Bamboo Fiber History and Production Process
Bamboo fabric is a natural textile that has been growing in popularity in recent years, both for its quality and its environmental friendliness. Bamboo fabric is made from the pulp of bamboo plants, which are actually a type of grass. The fastest growing grass species in the world, in fact, making them one of the most easily renewable natural resources we have. Aside from being more sustainable, bamboo fabric is also light and strong, with excellent wicking properties.
Properties of Bamboo Fabric
Bamboo fiber is soft and comfortable against the skin, as it is naturally smooth and round even without any chemical treatment. Bamboo fiber has no sharp spurs to scratch against the skin, and people who are allergic to other natural fibers like wool or hemp will usually experience no allergic reactions from wearing clothing made of bamboo fibers.
The Manufacturing of Bamboo Fabric
Bamboo fiber started being used for clothing in the 20th century. Its manufacturing began in China and spread from there. In its un-spun form, bamboo fiber looks much like cotton. When processed, the bamboo becomes heavy and pulped, at which point it can be separated into threads for spinning, dying and weaving into cloth. Many companies who produce bamboo fabric employ an extensive bleaching process, but there are companies who leave the bamboo fiber unbleached.
During the mechanical processing of bamboo, the bamboo plant is crushed into a pulp. The bamboo’s natural enzymes are used to form a mushy substance from which fibers can be combed out. These fibers can then be spun into yarn, which is then used as bamboo fabric or linen to make cloth products. The mechanical processing of bamboo fiber is very eco-friendly, and is similar to the manufacturing of flax or hemp cloth.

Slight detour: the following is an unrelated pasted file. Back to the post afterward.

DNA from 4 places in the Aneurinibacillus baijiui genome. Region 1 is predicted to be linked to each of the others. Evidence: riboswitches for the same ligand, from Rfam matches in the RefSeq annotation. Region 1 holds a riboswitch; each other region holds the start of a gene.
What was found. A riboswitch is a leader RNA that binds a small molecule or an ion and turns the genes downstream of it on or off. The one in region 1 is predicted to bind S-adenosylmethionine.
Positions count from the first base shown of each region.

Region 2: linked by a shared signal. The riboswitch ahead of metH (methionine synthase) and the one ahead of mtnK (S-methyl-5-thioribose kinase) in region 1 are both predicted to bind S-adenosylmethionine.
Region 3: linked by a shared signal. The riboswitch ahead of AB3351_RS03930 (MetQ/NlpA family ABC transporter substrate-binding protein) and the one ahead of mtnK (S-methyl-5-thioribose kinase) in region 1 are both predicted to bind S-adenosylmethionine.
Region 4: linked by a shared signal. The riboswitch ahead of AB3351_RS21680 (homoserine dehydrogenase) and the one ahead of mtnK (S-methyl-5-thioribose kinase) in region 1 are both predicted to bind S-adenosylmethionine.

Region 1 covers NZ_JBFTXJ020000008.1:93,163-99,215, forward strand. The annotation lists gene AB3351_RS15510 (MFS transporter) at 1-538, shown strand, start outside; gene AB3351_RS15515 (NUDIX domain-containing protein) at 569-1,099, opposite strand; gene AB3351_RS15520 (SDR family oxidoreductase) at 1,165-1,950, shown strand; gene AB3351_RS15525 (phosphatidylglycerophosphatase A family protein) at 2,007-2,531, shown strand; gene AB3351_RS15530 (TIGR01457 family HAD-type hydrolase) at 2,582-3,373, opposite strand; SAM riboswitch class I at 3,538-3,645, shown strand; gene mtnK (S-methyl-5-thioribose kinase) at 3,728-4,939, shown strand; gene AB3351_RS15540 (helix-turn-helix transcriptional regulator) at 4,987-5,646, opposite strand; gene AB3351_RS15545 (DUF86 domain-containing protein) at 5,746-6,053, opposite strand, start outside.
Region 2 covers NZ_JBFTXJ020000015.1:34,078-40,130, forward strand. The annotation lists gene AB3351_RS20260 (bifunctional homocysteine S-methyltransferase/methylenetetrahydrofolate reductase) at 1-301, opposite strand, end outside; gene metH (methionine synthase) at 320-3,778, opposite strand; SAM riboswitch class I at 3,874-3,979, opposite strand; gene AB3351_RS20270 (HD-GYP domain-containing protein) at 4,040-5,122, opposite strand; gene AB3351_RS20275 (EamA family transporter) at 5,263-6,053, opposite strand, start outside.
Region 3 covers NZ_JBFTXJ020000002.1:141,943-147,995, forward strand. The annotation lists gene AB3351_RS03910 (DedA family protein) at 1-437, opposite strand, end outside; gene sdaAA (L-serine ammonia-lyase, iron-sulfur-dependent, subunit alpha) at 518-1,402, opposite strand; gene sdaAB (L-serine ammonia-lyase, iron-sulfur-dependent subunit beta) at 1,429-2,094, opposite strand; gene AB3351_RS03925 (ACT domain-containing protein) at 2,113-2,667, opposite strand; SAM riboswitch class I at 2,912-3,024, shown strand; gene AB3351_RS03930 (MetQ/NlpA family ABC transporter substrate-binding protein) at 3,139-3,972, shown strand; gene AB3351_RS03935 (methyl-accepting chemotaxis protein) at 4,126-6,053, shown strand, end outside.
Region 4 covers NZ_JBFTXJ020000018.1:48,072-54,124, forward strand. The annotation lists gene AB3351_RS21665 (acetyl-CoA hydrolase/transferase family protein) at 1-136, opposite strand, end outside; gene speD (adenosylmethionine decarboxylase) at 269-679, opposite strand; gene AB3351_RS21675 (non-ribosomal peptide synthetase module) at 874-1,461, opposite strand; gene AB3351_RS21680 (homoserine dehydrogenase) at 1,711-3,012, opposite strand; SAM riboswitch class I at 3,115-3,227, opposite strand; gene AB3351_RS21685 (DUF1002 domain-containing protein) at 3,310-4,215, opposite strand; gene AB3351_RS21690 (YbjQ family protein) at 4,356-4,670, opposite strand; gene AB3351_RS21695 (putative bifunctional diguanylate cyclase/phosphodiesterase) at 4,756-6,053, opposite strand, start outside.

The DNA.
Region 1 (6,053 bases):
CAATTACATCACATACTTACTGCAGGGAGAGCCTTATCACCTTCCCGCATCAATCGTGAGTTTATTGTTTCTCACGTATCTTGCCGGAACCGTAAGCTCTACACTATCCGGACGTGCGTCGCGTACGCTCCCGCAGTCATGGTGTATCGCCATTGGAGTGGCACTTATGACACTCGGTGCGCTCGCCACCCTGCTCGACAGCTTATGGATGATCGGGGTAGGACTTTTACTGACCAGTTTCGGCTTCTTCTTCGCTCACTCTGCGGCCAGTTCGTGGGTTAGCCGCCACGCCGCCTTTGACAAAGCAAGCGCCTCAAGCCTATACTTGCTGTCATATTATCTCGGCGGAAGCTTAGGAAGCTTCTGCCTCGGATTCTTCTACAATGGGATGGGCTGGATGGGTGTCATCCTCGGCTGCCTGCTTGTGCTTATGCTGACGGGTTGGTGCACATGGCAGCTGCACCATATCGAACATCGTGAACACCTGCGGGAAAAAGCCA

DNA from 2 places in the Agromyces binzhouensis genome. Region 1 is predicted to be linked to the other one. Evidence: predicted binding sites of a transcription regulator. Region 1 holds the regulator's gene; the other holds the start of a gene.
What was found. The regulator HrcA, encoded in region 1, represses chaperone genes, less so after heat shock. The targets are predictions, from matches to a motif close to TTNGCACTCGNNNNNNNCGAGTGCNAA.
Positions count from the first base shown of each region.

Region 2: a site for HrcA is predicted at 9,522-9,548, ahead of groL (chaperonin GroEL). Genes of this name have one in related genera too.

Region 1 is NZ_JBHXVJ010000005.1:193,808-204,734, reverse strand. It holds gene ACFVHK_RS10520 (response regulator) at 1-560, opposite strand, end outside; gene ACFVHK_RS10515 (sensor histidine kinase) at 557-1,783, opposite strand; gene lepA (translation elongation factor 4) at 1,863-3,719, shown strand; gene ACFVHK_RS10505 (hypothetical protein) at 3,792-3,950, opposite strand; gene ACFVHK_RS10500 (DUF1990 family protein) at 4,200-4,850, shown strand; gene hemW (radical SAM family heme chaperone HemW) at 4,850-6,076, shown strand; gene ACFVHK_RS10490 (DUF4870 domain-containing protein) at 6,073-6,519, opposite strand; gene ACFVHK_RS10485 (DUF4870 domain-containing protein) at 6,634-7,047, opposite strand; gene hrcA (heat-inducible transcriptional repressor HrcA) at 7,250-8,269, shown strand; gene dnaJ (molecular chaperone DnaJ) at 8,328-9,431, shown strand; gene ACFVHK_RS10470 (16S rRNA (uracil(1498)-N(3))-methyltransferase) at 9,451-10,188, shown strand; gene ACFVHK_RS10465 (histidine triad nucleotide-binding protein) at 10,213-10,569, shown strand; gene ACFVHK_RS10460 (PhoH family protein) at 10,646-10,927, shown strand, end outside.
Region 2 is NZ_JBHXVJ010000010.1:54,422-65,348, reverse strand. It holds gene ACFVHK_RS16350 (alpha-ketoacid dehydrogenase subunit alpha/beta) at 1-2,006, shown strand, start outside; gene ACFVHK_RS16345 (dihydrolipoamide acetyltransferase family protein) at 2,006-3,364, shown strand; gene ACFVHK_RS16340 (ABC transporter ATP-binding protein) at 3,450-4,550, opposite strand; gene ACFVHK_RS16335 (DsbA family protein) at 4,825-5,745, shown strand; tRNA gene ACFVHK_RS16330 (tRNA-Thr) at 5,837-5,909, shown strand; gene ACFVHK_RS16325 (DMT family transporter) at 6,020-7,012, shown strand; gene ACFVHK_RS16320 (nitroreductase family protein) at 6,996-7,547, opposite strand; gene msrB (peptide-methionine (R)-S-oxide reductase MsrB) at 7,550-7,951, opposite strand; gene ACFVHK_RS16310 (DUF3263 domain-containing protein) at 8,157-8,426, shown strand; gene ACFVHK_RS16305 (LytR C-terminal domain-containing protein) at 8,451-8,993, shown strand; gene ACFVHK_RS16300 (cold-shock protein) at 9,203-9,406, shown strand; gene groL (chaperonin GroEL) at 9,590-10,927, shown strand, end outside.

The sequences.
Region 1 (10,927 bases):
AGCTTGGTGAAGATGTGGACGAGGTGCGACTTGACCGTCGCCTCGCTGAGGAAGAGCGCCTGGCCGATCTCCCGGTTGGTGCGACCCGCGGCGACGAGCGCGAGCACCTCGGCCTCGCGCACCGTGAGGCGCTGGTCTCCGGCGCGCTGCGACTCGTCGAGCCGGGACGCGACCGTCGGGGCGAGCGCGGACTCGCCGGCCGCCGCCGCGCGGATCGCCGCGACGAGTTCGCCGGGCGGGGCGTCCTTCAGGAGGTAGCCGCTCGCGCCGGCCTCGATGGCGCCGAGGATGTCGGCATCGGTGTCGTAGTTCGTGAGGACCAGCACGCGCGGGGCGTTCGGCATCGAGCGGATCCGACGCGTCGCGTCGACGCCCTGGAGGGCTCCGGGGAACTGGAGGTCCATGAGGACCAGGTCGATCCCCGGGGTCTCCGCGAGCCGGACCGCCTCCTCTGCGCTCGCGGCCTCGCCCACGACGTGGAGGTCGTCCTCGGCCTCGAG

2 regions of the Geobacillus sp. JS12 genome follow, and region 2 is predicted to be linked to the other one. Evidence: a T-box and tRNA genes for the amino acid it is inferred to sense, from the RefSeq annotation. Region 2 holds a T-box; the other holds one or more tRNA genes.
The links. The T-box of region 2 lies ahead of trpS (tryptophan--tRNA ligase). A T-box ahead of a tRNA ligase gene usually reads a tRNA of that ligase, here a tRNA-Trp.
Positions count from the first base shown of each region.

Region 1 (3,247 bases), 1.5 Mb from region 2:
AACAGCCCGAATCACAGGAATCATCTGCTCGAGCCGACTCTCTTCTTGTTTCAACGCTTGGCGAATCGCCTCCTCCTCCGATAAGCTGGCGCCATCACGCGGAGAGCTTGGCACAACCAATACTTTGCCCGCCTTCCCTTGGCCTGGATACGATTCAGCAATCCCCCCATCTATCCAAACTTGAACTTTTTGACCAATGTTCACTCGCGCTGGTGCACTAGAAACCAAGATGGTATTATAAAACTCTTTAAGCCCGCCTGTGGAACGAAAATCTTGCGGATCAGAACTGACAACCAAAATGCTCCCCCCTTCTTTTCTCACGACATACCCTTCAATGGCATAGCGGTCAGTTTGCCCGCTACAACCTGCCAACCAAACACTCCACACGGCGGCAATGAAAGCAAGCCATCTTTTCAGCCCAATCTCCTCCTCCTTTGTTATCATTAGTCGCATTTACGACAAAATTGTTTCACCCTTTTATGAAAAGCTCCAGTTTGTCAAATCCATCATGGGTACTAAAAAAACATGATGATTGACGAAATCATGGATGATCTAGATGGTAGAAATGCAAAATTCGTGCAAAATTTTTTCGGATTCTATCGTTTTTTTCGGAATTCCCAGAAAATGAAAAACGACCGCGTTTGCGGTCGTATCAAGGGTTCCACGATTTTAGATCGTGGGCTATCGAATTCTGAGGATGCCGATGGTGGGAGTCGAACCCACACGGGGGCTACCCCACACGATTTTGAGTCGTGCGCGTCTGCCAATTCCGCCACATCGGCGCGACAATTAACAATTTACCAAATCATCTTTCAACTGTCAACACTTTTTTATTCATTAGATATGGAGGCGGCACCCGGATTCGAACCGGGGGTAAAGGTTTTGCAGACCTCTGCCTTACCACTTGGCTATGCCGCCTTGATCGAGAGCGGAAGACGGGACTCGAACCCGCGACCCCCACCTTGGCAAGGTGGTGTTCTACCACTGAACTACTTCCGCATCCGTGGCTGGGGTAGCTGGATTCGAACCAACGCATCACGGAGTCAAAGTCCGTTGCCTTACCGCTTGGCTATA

Chemical processing is the most common form of bamboo fiber processing. Though many chemical processing methods are not environmentally friendly, there are some methods that are more eco friendly than others. Chemical processing of bamboo fibers involves “cooking” the fiber using chemicals to create a kind of regenerated cellulose fiber, which can then be used for thread and woven into cloth fabric. All parts of the bamboo plant are used in the process of turning it into usable fabric.
Environmentally Friendly Chemical Processing
The Lyocell process is generally considered to be the most environmentally friendly method of manufacturing bamboo cloth fiber. This is because it is in general more sustainable than most common chemical processing methods. According to the FTC, Lyocell is defined as a cellulose fabric made by an organic solvent spinning process. The chemicals used in this processing method are non-toxic and much safer for humans than other traditional processing chemicals. About 99.5% of the chemicals used are captured in a close-loop container, which means they can then be recycled with minimal amounts of them being released into the environment, avoiding air and water pollution.
Right now, people are still in the process of the developing new manufacturing methods to add to the available “green” options of bamboo fabric making. One of these processing methods is Greenyarn, which makes use of chemicals to form nano bamboo charcoal particles that can be woven into fabrics.
Common Chemical Processing Method
The most common chemical method of bamboo fabric manufacturing involve the use of carbon disulfide. First, the bamboo is crushed and its moisture kept at about 65%. The substance is then sulfirized by the addition of the carbon disulfide chemical. This step turns the bamboo cellulose solution into gel, which is in turn diluted using sodium hydroxide. The ensuing product is a viscous solution that gets passed through various nozzles and then place into another chemical solution and left to harden. After it has hardened, it gets converted into thread and spun into actual, usable fabric.
Regardless of how it is processed, bamboo makes for a very versatile clothing material. It has antibacterial qualities, for one, which it retains even after multiple washings. This means that bacteria that tend to thrive in clothing and cause unpleasant odors tend to not be as present in bamboo fabric. Bamboo can even kill odor causing bacteria in the wearer’s skin. It also has insulating qualities that help keep you warm in winter and cool in the summer.